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14 Wide-Moat Stocks Set to Grow Their Dividends

We look at some of the highest-quality companies in the Morningstar US Dividend Growth Index, which looks for cash-rich businesses with sustainable and growing yields.

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The Morningstar US Dividend Growth Index focuses on companies with a history of dividend growth and the ability to sustain it. It is a core, total return-focused equity strategy with a defensive bent. 

Rather than homing in on the market's juiciest yields, the Dividend Growth Index looks for companies whose cash flows have translated into a rising payout. Companies that are focused on growing dividends tend to be higher quality, cash-rich businesses that hold up well in down markets, participate in up markets, and are capable of excess returns over a full market cycle.

The first step to finding dividend growers is screening the U.S. equity market for securities that pay qualified dividends. (This excludes real estate investment trusts.) Then we look for companies that have a five-year history of increasing their dividend payments. To gauge the sustainability of dividend growth into the future, eligible constituents must display positive consensus earnings forecasts from the analyst community. As a safeguard against dividend cuts and financial distress, stocks must have reasonable payout ratios, and those with indicated dividend yield in the top 10% of the universe are excluded. Finally, existing constituents are allowed to remain if they have recently bought back shares and have not decreased their dividend payment. (Click here for more.)

We screened the Dividend Growth index for companies with wide economic moats, meaning we think they have advantages that will allow them to fend off competitors and remain profitable for at least 20 years. We also insisted the stocks carry fair value uncertainty ratings of medium or low, ensuring that we zeroed in on companies whose fair value estimates our analysts were most confident in.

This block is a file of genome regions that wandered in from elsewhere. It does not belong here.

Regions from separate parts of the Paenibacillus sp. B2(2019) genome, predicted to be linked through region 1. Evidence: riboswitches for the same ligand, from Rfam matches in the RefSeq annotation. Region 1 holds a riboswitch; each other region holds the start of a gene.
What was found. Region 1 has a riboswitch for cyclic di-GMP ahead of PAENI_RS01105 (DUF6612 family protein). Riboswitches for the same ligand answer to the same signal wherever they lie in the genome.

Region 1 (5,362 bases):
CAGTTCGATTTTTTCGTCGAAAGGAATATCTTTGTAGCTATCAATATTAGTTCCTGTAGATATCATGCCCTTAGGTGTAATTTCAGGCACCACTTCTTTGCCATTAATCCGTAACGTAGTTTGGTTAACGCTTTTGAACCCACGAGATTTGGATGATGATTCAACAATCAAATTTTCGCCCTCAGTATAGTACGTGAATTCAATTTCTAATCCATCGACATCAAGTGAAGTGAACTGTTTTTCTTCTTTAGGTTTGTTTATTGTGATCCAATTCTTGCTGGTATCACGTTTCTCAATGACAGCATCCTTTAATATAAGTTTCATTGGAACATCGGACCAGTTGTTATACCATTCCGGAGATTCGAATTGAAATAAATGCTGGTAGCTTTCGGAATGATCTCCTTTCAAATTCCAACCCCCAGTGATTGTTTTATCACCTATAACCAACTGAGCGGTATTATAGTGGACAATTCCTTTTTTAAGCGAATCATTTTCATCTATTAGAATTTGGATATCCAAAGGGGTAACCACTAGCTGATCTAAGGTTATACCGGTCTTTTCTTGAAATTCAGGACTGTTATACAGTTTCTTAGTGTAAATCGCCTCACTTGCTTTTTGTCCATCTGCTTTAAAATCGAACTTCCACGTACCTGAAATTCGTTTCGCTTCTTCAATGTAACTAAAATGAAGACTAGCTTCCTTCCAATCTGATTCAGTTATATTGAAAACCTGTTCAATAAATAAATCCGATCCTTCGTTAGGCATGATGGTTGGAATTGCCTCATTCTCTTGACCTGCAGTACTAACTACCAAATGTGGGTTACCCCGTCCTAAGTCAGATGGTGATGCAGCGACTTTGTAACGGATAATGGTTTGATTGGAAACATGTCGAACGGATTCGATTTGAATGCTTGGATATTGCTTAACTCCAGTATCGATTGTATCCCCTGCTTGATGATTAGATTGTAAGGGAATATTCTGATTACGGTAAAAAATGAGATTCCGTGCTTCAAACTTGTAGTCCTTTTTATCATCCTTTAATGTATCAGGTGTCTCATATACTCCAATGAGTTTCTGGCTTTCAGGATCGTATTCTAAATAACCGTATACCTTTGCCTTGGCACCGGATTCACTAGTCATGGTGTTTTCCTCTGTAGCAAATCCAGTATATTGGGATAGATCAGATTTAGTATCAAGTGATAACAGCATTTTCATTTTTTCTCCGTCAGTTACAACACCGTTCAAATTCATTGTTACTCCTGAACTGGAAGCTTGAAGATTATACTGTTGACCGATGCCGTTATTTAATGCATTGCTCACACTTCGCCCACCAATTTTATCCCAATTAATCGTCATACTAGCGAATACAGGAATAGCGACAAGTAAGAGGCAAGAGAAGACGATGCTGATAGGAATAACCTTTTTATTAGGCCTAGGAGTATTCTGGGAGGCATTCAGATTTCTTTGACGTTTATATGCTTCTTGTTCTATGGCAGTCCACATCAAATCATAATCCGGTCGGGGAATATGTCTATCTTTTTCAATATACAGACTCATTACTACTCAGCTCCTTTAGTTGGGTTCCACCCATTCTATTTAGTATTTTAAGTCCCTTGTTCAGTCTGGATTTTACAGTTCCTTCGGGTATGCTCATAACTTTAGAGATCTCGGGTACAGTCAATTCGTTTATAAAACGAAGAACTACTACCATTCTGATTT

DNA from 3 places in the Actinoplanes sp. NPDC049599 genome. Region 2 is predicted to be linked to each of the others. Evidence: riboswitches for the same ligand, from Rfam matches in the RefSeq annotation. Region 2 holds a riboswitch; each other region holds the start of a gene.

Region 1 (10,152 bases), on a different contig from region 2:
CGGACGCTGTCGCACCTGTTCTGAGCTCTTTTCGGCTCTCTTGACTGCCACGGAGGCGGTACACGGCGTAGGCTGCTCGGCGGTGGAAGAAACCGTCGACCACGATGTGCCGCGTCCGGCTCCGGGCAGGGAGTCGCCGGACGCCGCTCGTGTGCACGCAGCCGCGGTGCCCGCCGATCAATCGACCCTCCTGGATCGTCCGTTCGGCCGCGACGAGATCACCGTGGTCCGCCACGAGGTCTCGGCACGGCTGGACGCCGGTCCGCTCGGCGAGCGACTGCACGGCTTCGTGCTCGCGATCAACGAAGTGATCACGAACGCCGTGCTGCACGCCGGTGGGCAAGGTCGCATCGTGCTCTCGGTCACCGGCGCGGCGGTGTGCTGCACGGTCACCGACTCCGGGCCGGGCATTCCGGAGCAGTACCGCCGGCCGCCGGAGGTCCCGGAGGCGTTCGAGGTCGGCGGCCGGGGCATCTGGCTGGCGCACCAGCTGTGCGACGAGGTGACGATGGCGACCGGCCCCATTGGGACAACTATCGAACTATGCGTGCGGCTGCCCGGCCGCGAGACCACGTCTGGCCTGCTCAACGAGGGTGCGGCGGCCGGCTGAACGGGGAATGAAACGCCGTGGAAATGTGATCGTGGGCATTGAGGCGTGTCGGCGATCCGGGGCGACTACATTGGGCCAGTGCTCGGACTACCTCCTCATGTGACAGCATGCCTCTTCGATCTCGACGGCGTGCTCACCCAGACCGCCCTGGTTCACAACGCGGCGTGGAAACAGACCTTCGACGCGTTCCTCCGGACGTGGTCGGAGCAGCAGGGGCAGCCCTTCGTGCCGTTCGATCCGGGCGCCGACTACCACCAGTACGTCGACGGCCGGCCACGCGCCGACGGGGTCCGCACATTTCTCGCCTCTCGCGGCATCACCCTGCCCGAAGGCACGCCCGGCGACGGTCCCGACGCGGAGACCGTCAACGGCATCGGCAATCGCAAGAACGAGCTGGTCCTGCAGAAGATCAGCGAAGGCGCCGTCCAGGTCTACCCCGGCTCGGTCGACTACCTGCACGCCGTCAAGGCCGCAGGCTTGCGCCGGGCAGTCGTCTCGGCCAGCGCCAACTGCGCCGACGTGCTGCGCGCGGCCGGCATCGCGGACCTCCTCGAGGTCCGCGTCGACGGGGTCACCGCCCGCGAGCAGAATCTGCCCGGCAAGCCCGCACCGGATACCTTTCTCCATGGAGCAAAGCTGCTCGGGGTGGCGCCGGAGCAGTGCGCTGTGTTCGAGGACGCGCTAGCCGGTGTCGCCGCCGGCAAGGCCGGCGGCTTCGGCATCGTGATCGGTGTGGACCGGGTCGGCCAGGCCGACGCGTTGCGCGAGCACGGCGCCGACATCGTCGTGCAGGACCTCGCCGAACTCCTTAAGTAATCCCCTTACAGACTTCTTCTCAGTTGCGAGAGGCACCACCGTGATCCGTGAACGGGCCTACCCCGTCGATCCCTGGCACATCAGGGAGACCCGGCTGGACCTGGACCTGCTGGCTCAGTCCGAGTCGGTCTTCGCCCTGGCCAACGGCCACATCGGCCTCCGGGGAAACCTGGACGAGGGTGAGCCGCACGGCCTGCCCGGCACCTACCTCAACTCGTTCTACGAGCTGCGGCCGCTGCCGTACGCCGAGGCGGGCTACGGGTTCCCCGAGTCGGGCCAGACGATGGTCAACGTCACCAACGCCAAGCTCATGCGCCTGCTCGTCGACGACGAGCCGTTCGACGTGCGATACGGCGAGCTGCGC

Below are some highlights from our research reports on three of the companies.

 VF Corp (VFC)
VF Corp owns a large portfolio of brands including The North Face, Timberland, Vans, Lee, Wrangler, and Nautica. We believe the firm has achieved a wide moat rating given the pricing power it has attained through its intangible brand assets. Senior equity analyst Bridget Weishaar thinks VF Corp is poised to take advantage of three market trends. First, she believes the outdoor and action sports market is a high-margin and quickly growing opportunity, with significant room for innovation. Weishaar believes international markets (particularly China) have the potential to continue growing at high single-digit rates every year over the next five years, excluding the impact of currency. Finally, Weishaar believes VF's direct-to-consumer sales channel, which accounts for 28% of revenue, will grow to over one third by 2021.

 United Parcel Service (UPS)
UPS is the giant among global parcel shipment companies, and we consider its economic moat to be the widest among all freight transportation firms, said equity sector director Keith Schoonmaker. Its wide moat owes to its efficient scale, cost advantage, and network effect. This creates a powerful barrier to entry because re-creating these extensive express, ground, and freight networks would be costly; it would demand a huge quantity of trucks, trailers, terminals, sorting equipment, drop boxes, IT systems, and skilled labor. In terms of growth, UPS has turned to healthcare markets and developing nations, and Schoonmaker thinks the company has ample runway left to build speed. Even existing operations have revenue expansion potential via pricing power because UPS operates within a somewhat rational oligopoly in its largest market, U.S. high-service parcel delivery, he said.

 Paychex (PAYX)
Paychex's niche of providing payroll solutions to small businesses remains very profitable. With revenue growth that is routinely in the mid- to high single digits and EBIT margins just below 40%, this company continues to benefit from its expansive scale and the low incremental costs of providing payroll and new offerings to customers, said equity analyst Colin Plunkett. Paychex's wide economic moat stems from the onerous costs its 590,000 clients would face if they decided to switch to another payroll solutions provider. Its competitive advantage also owes to the cost advantages resulting from the scale the company has amassed within its niche over the years. In recent years, much of the company's growth has been attributable to human resource services. Revenue in this segment has compounded at more than 14% over the past five years, and while Plunkett does expect this growth rate to slow, he notes that interest rates should serve as a significant tailwind over time.

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Karen Wallace does not own (actual or beneficial) shares in any of the securities mentioned above. Find out about Morningstar’s editorial policies.